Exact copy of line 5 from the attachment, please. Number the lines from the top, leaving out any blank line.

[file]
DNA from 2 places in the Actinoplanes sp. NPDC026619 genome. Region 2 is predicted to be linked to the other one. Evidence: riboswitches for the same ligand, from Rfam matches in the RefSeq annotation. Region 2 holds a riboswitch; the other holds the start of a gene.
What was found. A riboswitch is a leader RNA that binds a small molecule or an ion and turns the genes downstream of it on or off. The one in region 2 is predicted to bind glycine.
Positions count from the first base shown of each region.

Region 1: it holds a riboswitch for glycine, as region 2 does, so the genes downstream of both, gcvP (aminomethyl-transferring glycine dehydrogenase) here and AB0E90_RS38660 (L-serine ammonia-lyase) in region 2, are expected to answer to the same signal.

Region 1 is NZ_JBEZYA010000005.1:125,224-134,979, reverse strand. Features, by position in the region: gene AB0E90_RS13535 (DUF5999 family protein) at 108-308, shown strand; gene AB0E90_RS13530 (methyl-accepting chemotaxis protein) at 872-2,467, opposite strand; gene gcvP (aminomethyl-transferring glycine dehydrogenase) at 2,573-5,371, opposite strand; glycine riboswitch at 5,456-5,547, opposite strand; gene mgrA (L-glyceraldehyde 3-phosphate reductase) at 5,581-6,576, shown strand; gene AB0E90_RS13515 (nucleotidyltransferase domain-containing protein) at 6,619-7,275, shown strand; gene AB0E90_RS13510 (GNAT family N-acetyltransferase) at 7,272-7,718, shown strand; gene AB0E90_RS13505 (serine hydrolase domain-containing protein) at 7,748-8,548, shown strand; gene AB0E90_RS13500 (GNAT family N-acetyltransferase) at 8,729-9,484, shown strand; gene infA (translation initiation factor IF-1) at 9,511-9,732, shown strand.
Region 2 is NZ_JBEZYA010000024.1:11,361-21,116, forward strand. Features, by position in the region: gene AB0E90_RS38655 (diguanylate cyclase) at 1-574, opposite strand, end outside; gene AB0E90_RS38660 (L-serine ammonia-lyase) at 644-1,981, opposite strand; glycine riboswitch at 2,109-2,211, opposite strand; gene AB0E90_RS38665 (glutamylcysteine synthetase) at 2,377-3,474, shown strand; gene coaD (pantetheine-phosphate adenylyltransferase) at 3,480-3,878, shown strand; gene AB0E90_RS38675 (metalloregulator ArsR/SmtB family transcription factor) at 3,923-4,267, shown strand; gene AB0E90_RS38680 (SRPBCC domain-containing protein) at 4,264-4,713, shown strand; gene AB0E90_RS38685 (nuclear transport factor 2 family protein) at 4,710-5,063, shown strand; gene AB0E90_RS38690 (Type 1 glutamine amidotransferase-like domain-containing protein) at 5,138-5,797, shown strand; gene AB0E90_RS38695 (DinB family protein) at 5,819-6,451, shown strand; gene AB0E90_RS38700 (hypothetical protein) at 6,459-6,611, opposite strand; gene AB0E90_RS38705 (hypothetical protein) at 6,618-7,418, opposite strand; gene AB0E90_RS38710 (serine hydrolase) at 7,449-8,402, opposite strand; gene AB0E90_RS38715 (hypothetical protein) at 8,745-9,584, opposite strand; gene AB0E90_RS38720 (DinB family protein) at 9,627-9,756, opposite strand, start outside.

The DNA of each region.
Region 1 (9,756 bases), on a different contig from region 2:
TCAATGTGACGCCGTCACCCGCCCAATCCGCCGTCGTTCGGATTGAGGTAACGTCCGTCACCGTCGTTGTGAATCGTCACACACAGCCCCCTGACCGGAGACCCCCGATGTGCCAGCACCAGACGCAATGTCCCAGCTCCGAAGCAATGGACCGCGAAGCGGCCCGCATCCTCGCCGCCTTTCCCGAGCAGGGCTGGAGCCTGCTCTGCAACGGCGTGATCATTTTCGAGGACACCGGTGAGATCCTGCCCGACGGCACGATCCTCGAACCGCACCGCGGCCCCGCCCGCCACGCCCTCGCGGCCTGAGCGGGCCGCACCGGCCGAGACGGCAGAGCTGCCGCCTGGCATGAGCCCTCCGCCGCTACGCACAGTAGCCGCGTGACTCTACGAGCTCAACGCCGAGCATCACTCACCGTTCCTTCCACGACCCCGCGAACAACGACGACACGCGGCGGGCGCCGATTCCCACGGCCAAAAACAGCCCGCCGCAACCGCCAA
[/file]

Region 1 is NZ_JBEZYA010000005.1:125,224-134,979, reverse strand. Features, by position in the region: gene AB0E90_RS13535 (DUF5999 family protein) at 108-308, shown strand; gene AB0E90_RS13530 (methyl-accepting chemotaxis protein) at 872-2,467, opposite strand; gene gcvP (aminomethyl-transferring glycine dehydrogenase) at 2,573-5,371, opposite strand; glycine riboswitch at 5,456-5,547, opposite strand; gene mgrA (L-glyceraldehyde 3-phosphate reductase) at 5,581-6,576, shown strand; gene AB0E90_RS13515 (nucleotidyltransferase domain-containing protein) at 6,619-7,275, shown strand; gene AB0E90_RS13510 (GNAT family N-acetyltransferase) at 7,272-7,718, shown strand; gene AB0E90_RS13505 (serine hydrolase domain-containing protein) at 7,748-8,548, shown strand; gene AB0E90_RS13500 (GNAT family N-acetyltransferase) at 8,729-9,484, shown strand; gene infA (translation initiation factor IF-1) at 9,511-9,732, shown strand.